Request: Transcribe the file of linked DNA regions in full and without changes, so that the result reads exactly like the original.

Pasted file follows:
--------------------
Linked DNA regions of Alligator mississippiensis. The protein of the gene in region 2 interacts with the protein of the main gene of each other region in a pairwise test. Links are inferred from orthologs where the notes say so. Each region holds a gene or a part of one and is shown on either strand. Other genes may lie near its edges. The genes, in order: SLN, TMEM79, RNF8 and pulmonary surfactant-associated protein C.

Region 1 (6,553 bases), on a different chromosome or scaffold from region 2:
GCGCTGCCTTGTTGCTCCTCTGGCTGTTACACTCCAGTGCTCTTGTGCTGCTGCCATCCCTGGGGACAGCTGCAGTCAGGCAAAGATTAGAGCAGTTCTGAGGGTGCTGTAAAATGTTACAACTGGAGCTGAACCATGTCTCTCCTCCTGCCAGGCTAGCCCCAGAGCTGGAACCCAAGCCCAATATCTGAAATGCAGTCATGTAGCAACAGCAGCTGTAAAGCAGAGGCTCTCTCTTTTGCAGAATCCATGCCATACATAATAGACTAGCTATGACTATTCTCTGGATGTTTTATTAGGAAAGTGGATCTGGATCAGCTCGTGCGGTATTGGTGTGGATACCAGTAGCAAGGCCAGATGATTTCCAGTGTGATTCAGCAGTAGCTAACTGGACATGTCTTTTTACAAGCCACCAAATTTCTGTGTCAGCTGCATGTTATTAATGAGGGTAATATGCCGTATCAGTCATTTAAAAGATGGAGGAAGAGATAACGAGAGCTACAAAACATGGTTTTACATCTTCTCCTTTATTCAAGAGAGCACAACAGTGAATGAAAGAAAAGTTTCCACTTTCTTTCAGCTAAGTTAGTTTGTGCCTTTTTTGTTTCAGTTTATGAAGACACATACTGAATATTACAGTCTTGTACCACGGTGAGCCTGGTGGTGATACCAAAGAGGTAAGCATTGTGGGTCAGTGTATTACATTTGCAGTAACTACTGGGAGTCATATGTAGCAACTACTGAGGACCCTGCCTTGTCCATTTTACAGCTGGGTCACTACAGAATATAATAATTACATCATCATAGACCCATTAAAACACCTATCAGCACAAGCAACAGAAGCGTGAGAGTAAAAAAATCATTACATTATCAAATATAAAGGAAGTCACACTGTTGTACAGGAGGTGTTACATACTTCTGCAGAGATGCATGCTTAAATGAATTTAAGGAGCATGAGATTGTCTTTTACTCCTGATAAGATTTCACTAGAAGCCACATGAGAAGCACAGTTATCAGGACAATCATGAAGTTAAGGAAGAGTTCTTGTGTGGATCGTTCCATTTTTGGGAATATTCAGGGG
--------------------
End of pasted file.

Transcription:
Linked DNA regions of Alligator mississippiensis. The protein of the gene in region 2 interacts with the protein of the main gene of each other region in a pairwise test. Links are inferred from orthologs where the notes say so. Each region holds a gene or a part of one and is shown on either strand. Other genes may lie near its edges. The genes, in order: SLN, TMEM79, RNF8 and pulmonary surfactant-associated protein C.

Region 1 (6,553 bases), on a different chromosome or scaffold from region 2:
GCGCTGCCTTGTTGCTCCTCTGGCTGTTACACTCCAGTGCTCTTGTGCTGCTGCCATCCCTGGGGACAGCTGCAGTCAGGCAAAGATTAGAGCAGTTCTGAGGGTGCTGTAAAATGTTACAACTGGAGCTGAACCATGTCTCTCCTCCTGCCAGGCTAGCCCCAGAGCTGGAACCCAAGCCCAATATCTGAAATGCAGTCATGTAGCAACAGCAGCTGTAAAGCAGAGGCTCTCTCTTTTGCAGAATCCATGCCATACATAATAGACTAGCTATGACTATTCTCTGGATGTTTTATTAGGAAAGTGGATCTGGATCAGCTCGTGCGGTATTGGTGTGGATACCAGTAGCAAGGCCAGATGATTTCCAGTGTGATTCAGCAGTAGCTAACTGGACATGTCTTTTTACAAGCCACCAAATTTCTGTGTCAGCTGCATGTTATTAATGAGGGTAATATGCCGTATCAGTCATTTAAAAGATGGAGGAAGAGATAACGAGAGCTACAAAACATGGTTTTACATCTTCTCCTTTATTCAAGAGAGCACAACAGTGAATGAAAGAAAAGTTTCCACTTTCTTTCAGCTAAGTTAGTTTGTGCCTTTTTTGTTTCAGTTTATGAAGACACATACTGAATATTACAGTCTTGTACCACGGTGAGCCTGGTGGTGATACCAAAGAGGTAAGCATTGTGGGTCAGTGTATTACATTTGCAGTAACTACTGGGAGTCATATGTAGCAACTACTGAGGACCCTGCCTTGTCCATTTTACAGCTGGGTCACTACAGAATATAATAATTACATCATCATAGACCCATTAAAACACCTATCAGCACAAGCAACAGAAGCGTGAGAGTAAAAAAATCATTACATTATCAAATATAAAGGAAGTCACACTGTTGTACAGGAGGTGTTACATACTTCTGCAGAGATGCATGCTTAAATGAATTTAAGGAGCATGAGATTGTCTTTTACTCCTGATAAGATTTCACTAGAAGCCACATGAGAAGCACAGTTATCAGGACAATCATGAAGTTAAGGAAGAGTTCTTGTGTGGATCGTTCCATTTTTGGGAATATTCAGGGG